Written evidence from Asbestos Support Central England (ASB0008)


Asbestos Support Central England

We are a small charity working with people in the West Midlands and Central England. We have three staff members who between them support approximately 225 service users each year to apply for Industrial Injuries Disablement Benefit etc. because of exposure to asbestos at work. We also offer general advice about the hazards which asbestos poses and support people with asbestos related diseases and their families and carers.

Traditionally the people deemed to be at highest risk were tradespeople working directly with asbestos. However, although asbestos has been banned for more than 20 years, we are still encountering service users who were recently exposed to it in their work environment. A typical example is the man who for 17 years until 2020 was required to store his equipment and overalls in a boiler house lagged with asbestos. Many people still work in factories with asbestos rooves. One young mother in her 30s died recently after exposure to damaged asbestos rooves in two warehouses where she was a picker and packer. She has left behind an 18 month-old toddler. Her family are distraught.

See above. These upsetting cases suggest that the current legislation is not as effective as it needs to be. Often the asbestos still in situ is not being managed properly. Sometimes current proprietors and managers do not even know that it is there. A typical example would be a school where a staff member asked to see the asbestos register and no one in the school office or on the management team could advise them of its whereabouts, let alone tell them what risks they were currently being exposed to.

If the HSE is keeping adequate records they do not seem to be freely available to employees or contractors entering these buildings, to the parents of school children attending the many schools containing asbestos or to the patients and visitors in hospitals which still contain asbestos.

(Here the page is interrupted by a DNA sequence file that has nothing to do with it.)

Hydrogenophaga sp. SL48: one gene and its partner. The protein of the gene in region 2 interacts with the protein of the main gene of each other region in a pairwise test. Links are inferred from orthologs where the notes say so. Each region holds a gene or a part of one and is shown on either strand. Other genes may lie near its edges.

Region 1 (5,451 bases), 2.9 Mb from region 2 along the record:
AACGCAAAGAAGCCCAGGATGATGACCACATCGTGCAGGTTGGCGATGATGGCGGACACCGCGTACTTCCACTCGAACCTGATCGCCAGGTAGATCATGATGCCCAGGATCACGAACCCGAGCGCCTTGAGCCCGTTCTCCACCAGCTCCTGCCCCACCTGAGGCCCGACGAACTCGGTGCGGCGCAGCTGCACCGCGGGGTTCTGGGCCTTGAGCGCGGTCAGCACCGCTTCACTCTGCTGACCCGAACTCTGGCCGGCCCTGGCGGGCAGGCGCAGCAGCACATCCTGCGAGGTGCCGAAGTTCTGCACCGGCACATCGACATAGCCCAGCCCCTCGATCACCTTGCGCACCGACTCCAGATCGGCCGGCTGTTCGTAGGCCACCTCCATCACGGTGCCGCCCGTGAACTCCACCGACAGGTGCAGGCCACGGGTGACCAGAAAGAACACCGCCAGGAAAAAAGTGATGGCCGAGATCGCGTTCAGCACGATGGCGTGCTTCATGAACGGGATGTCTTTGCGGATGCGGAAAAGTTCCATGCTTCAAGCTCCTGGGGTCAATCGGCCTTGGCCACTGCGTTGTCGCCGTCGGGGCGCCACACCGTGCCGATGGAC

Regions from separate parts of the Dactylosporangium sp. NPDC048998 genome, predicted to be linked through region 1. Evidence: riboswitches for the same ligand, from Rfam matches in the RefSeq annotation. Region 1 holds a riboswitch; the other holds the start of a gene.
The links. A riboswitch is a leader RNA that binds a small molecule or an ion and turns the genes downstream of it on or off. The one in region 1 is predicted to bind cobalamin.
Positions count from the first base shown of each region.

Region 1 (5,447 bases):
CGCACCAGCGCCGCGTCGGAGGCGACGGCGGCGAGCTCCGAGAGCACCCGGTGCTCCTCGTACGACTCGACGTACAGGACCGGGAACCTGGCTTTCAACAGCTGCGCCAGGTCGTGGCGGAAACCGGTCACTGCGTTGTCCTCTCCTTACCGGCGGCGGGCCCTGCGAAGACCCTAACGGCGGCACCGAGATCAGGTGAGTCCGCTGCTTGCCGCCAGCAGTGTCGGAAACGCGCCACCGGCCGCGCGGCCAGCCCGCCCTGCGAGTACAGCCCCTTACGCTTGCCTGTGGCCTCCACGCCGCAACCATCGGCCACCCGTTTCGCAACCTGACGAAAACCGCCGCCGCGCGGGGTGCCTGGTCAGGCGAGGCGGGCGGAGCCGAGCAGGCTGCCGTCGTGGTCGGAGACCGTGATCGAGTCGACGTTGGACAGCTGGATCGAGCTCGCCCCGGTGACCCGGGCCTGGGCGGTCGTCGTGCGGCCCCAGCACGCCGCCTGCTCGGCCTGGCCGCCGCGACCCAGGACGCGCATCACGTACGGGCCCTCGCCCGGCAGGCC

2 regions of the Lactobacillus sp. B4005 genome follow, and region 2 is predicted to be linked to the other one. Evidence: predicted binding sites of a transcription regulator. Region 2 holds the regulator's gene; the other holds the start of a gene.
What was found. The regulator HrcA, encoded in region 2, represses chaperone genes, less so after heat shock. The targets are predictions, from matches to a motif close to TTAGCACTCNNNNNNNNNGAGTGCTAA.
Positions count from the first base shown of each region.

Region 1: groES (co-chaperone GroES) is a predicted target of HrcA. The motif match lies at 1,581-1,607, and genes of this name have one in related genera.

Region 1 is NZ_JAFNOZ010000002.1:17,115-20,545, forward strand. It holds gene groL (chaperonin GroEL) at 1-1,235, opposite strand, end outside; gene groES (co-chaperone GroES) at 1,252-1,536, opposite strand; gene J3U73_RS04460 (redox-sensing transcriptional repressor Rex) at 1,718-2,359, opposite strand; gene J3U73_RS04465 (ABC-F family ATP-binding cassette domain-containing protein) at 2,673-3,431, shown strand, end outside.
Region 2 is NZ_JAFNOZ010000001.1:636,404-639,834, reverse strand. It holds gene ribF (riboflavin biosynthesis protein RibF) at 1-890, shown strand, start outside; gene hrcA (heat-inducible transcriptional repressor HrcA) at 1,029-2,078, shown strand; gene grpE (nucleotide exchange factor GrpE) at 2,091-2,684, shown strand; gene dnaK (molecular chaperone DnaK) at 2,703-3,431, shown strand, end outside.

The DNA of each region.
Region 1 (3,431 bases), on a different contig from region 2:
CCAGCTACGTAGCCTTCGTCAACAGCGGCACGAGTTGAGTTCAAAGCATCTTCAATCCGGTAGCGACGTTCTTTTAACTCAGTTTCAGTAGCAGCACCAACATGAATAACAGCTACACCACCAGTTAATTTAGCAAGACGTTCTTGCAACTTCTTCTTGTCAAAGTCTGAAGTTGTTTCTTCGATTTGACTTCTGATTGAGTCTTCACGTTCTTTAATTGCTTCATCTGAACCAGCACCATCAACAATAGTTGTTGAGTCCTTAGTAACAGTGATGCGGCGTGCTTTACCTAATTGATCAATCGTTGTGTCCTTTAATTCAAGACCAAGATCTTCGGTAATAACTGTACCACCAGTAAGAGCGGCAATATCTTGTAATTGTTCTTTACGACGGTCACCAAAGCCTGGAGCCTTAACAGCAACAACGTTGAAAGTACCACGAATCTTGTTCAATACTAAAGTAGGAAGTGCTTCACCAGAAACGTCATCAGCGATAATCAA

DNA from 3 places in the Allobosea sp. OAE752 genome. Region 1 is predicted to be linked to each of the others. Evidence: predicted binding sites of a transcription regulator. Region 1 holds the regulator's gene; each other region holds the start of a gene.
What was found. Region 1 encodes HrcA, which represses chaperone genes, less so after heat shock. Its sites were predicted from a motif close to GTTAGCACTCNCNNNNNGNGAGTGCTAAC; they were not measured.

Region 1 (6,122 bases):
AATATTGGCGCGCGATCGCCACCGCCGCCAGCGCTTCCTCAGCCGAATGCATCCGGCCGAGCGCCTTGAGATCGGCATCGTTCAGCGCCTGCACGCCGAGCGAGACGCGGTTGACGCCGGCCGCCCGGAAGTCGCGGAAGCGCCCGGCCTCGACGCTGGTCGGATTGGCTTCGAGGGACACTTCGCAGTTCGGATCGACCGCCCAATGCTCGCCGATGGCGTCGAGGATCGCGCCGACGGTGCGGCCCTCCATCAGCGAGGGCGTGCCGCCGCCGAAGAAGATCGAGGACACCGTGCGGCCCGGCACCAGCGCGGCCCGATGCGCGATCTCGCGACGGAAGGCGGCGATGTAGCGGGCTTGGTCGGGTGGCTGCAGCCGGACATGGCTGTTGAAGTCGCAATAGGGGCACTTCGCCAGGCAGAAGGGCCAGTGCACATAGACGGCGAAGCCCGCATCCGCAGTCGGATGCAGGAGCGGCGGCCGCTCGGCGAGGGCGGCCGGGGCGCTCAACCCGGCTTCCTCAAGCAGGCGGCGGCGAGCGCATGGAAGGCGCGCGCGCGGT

This depends on the definition of best use. Records and monitoring should be as transparent and as accessible as possible given the possibilities created by modern technology.

This seems unlikely. None of our service users has ever referred to seeing or being aware of the HSE’s guidance on asbestos and where to find it.

There is an arbitrary cut-off point of age 75 after which deaths related to a particular trade or profession are no longer recorded. Given that most people succumb to the asbestos related diseases in old age, or even advanced old age, this creates a false impression that the risks are lower than they really are. The majority of our service users are aged 75 plus but many were active and in good health until their asbestos related illness began. Typically, they were still working part-time or making a very useful contribution to society as volunteers, carers or doing unpaid maintenance work until they were diagnosed with illnesses such as mesothelioma or asbestos-related lung cancer.

If ‘stakeholders’ include managers, employees and people required to use the buildings affected on a day to day basis then the HSE is clearly not engaging effectively because there is very low awareness of its guidance about asbestos until people have become unwell, by which time it is too late. Typically our service users tell us that they can’t imagine where they were exposed to asbestos. A forensic examination of their work history then quickly identifies that they have in fact been exposed to asbestos in the workplace, often on multiple occasions. For instance, a forklift truck driver did not realise that driving past a kiln might expose him to asbestos dust, and a ceramic pottery decorator did not realise that having her work station next to the kilns might be equally hazardous. They had never seen any of the HSE’s guidance before starting these jobs.

There is increased awareness now among tradespeople in the construction and maintenance industries, because of the health and safety training they receive as apprentices and so on. Even then, many people still working in the construction industry and as maintenance workers are only vaguely aware of the risks they face and we have very many interesting conversations with them when they find out what I and my colleagues do for a living!

We do receive regular updates from the HSE, because we have signed up to them, and we do use the HSE website for reference. Although we would like the government to adopt a ‘zero asbestos’ policy the HSE website does effectively explain the current policy, but our service users were generally unaware of its advice until they found they had been exposed to asbestos.


September 2021